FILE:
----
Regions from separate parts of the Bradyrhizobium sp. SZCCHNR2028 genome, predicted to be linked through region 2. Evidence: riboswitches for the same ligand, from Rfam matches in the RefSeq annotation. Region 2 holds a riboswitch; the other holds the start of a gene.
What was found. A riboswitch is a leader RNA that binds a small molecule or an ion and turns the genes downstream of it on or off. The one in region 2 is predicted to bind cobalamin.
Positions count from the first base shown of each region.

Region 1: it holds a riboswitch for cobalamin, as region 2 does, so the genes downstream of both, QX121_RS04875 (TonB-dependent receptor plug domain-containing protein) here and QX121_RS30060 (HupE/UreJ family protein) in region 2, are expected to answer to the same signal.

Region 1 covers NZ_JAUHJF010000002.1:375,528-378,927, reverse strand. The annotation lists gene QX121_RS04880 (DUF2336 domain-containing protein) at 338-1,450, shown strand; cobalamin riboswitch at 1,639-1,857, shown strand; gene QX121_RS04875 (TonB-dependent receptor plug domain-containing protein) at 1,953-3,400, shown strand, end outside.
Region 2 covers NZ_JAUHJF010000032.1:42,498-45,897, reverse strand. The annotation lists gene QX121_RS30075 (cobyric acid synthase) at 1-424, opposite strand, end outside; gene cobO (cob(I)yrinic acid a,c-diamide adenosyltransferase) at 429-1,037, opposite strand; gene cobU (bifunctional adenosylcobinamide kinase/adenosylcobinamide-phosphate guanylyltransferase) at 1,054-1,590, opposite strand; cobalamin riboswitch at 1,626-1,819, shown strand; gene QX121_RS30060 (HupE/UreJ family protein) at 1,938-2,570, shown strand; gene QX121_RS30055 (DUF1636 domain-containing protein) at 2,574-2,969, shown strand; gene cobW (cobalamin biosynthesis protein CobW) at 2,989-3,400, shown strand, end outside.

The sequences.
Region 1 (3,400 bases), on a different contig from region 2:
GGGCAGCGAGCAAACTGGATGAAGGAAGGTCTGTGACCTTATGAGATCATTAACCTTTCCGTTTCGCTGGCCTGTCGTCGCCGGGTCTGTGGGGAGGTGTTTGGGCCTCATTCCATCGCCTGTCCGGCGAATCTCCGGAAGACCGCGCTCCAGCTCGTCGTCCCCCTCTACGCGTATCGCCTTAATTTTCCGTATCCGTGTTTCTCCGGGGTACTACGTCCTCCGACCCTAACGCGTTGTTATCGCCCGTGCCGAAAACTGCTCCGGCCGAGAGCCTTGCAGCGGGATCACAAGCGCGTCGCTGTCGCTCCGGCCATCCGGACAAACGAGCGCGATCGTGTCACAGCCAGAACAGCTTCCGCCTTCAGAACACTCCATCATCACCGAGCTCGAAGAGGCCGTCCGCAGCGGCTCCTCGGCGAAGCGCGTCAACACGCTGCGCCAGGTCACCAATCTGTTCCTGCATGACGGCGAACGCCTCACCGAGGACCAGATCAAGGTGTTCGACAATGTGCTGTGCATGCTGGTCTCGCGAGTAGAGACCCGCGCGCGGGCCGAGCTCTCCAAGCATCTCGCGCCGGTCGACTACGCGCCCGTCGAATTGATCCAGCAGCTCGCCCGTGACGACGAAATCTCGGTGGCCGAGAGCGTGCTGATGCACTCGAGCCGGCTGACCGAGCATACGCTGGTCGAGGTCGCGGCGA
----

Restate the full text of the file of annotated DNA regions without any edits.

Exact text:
Regions from separate parts of the Bradyrhizobium sp. SZCCHNR2028 genome, predicted to be linked through region 2. Evidence: riboswitches for the same ligand, from Rfam matches in the RefSeq annotation. Region 2 holds a riboswitch; the other holds the start of a gene.
What was found. A riboswitch is a leader RNA that binds a small molecule or an ion and turns the genes downstream of it on or off. The one in region 2 is predicted to bind cobalamin.
Positions count from the first base shown of each region.

Region 1: it holds a riboswitch for cobalamin, as region 2 does, so the genes downstream of both, QX121_RS04875 (TonB-dependent receptor plug domain-containing protein) here and QX121_RS30060 (HupE/UreJ family protein) in region 2, are expected to answer to the same signal.

Region 1 covers NZ_JAUHJF010000002.1:375,528-378,927, reverse strand. The annotation lists gene QX121_RS04880 (DUF2336 domain-containing protein) at 338-1,450, shown strand; cobalamin riboswitch at 1,639-1,857, shown strand; gene QX121_RS04875 (TonB-dependent receptor plug domain-containing protein) at 1,953-3,400, shown strand, end outside.
Region 2 covers NZ_JAUHJF010000032.1:42,498-45,897, reverse strand. The annotation lists gene QX121_RS30075 (cobyric acid synthase) at 1-424, opposite strand, end outside; gene cobO (cob(I)yrinic acid a,c-diamide adenosyltransferase) at 429-1,037, opposite strand; gene cobU (bifunctional adenosylcobinamide kinase/adenosylcobinamide-phosphate guanylyltransferase) at 1,054-1,590, opposite strand; cobalamin riboswitch at 1,626-1,819, shown strand; gene QX121_RS30060 (HupE/UreJ family protein) at 1,938-2,570, shown strand; gene QX121_RS30055 (DUF1636 domain-containing protein) at 2,574-2,969, shown strand; gene cobW (cobalamin biosynthesis protein CobW) at 2,989-3,400, shown strand, end outside.

The sequences.
Region 1 (3,400 bases), on a different contig from region 2:
GGGCAGCGAGCAAACTGGATGAAGGAAGGTCTGTGACCTTATGAGATCATTAACCTTTCCGTTTCGCTGGCCTGTCGTCGCCGGGTCTGTGGGGAGGTGTTTGGGCCTCATTCCATCGCCTGTCCGGCGAATCTCCGGAAGACCGCGCTCCAGCTCGTCGTCCCCCTCTACGCGTATCGCCTTAATTTTCCGTATCCGTGTTTCTCCGGGGTACTACGTCCTCCGACCCTAACGCGTTGTTATCGCCCGTGCCGAAAACTGCTCCGGCCGAGAGCCTTGCAGCGGGATCACAAGCGCGTCGCTGTCGCTCCGGCCATCCGGACAAACGAGCGCGATCGTGTCACAGCCAGAACAGCTTCCGCCTTCAGAACACTCCATCATCACCGAGCTCGAAGAGGCCGTCCGCAGCGGCTCCTCGGCGAAGCGCGTCAACACGCTGCGCCAGGTCACCAATCTGTTCCTGCATGACGGCGAACGCCTCACCGAGGACCAGATCAAGGTGTTCGACAATGTGCTGTGCATGCTGGTCTCGCGAGTAGAGACCCGCGCGCGGGCCGAGCTCTCCAAGCATCTCGCGCCGGTCGACTACGCGCCCGTCGAATTGATCCAGCAGCTCGCCCGTGACGACGAAATCTCGGTGGCCGAGAGCGTGCTGATGCACTCGAGCCGGCTGACCGAGCATACGCTGGTCGAGGTCGCGGCGA